The lack of adapted training advice still remains an issue, which is why the startup is partnering with fitness education company Future Fit to help qualify trainers to assist people with disabilities. That’s why Accessercise’s videos are original content; There was no substitute for scientifically valid training.

“For example, during COVID,” Briere said, “if you were able to and you wanted to stay fit during lockdown, you would go to YouTube, type in ‘Joe Wicks,’ or ‘press ups’ or ‘workout. ‘ will type. Or whatever, and there are hundreds of thousands of options. But if you go to YouTube, and type in ‘one leg press up,’ there will be maybe 10 videos, nine of which are filmed by people who Those who are not eligible.

The pandemic played a big role in Accessorize’s origin story. At the time, Jawad was preparing for the Tokyo Paralympics, but it was delayed by a year and he began looking at ways to help the disabled community become more physically active. It also resonated with Briere: a retired professional sailor turned sports agent, he specialized in under-represented sports, with a client roster that included several Paralympians.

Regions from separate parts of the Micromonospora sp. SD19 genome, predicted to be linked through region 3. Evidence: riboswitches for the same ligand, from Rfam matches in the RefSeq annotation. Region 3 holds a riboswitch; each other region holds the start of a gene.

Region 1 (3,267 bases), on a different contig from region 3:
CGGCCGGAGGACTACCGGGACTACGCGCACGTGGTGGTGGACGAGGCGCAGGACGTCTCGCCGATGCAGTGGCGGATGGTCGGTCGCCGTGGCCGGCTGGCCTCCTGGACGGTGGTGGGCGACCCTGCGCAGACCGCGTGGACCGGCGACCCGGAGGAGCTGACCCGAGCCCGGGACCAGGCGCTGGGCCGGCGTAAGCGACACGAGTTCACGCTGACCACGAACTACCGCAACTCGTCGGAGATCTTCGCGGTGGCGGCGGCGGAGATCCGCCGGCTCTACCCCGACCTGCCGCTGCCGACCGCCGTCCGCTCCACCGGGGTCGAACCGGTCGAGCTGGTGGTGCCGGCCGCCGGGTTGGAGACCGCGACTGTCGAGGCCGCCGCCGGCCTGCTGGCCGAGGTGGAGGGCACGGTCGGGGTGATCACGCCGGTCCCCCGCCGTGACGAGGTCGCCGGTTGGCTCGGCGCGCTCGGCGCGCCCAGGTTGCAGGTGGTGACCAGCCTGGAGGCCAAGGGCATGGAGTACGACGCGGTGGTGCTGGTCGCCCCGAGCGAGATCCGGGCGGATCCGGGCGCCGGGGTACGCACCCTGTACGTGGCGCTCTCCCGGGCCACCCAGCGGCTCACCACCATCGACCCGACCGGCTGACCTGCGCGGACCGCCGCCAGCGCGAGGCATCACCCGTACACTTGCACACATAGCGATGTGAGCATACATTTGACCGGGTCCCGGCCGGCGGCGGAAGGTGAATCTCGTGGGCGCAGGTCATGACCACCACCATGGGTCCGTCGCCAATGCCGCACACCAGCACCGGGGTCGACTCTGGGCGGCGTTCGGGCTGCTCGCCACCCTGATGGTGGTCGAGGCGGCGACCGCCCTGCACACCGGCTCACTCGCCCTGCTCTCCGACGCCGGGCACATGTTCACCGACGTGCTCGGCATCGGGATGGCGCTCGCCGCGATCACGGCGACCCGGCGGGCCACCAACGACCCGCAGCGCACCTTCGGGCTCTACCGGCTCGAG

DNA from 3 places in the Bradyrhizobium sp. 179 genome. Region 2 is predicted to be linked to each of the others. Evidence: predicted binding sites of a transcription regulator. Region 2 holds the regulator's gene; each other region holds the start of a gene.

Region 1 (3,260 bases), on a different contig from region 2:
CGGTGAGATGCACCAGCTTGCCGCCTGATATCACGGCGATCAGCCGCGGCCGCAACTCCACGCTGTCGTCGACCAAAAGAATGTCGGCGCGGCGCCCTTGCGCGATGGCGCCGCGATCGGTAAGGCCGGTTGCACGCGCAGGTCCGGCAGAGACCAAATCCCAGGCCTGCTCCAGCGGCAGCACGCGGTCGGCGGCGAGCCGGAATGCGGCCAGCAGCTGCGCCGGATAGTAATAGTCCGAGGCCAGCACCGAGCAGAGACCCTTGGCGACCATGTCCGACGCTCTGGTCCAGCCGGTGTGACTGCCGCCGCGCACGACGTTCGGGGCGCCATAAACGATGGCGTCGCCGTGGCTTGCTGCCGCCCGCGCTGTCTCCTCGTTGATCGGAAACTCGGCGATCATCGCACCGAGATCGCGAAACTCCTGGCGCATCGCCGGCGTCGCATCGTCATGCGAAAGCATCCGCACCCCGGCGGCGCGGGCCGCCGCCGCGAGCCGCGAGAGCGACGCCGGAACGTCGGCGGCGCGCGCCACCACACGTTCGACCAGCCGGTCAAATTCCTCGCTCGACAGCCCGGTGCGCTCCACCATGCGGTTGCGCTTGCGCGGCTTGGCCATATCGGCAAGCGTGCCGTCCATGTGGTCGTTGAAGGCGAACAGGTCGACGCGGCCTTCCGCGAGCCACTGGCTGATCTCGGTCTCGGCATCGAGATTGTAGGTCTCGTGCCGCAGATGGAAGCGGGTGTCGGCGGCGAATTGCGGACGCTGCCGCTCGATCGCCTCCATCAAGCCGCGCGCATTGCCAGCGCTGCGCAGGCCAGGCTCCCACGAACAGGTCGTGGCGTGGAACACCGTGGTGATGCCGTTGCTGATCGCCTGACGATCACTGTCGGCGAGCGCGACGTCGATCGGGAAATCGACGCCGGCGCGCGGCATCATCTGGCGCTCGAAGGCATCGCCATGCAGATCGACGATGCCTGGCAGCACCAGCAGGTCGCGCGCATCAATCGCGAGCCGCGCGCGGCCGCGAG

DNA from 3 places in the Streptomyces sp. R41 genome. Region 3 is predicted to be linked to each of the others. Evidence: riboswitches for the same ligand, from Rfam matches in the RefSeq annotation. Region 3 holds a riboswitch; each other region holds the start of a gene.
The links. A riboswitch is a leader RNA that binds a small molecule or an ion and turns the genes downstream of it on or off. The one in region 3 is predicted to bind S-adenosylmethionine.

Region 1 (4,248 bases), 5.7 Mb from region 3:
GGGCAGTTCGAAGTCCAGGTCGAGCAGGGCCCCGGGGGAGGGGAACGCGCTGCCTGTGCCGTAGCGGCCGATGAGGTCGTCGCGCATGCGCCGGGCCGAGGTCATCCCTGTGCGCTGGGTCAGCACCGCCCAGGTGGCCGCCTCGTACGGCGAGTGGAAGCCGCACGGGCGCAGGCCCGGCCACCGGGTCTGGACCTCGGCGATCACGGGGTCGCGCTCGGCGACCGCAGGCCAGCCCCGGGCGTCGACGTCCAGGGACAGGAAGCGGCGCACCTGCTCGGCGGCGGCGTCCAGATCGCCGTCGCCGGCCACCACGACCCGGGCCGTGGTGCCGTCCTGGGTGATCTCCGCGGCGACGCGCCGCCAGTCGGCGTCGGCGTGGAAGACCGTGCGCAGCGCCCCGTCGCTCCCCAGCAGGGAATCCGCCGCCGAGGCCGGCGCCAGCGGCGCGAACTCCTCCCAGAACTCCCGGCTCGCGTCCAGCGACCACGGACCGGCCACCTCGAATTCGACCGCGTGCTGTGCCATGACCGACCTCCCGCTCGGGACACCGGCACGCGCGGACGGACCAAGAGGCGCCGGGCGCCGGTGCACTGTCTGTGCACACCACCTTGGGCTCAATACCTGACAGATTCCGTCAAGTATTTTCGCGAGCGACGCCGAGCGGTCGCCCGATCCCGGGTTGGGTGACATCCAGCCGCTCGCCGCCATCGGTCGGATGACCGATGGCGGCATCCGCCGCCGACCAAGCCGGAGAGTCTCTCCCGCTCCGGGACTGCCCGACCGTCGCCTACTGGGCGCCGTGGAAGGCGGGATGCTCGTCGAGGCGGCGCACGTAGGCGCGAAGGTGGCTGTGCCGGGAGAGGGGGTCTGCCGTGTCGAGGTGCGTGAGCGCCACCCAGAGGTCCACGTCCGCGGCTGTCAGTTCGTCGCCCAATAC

When it came to building the app, Briere took advantage of his connections in Ukraine, where he lived for five years and where Accessorize’s third co-founder came from; As a lawyer, she stepped away from her role to care for her mental health. As for Breri, he fled Ukraine as the war escalated, but describes it as a very important part of his life. This is also true for Accessercise: all of its marketing and development is still outsourced to folks in Ukraine.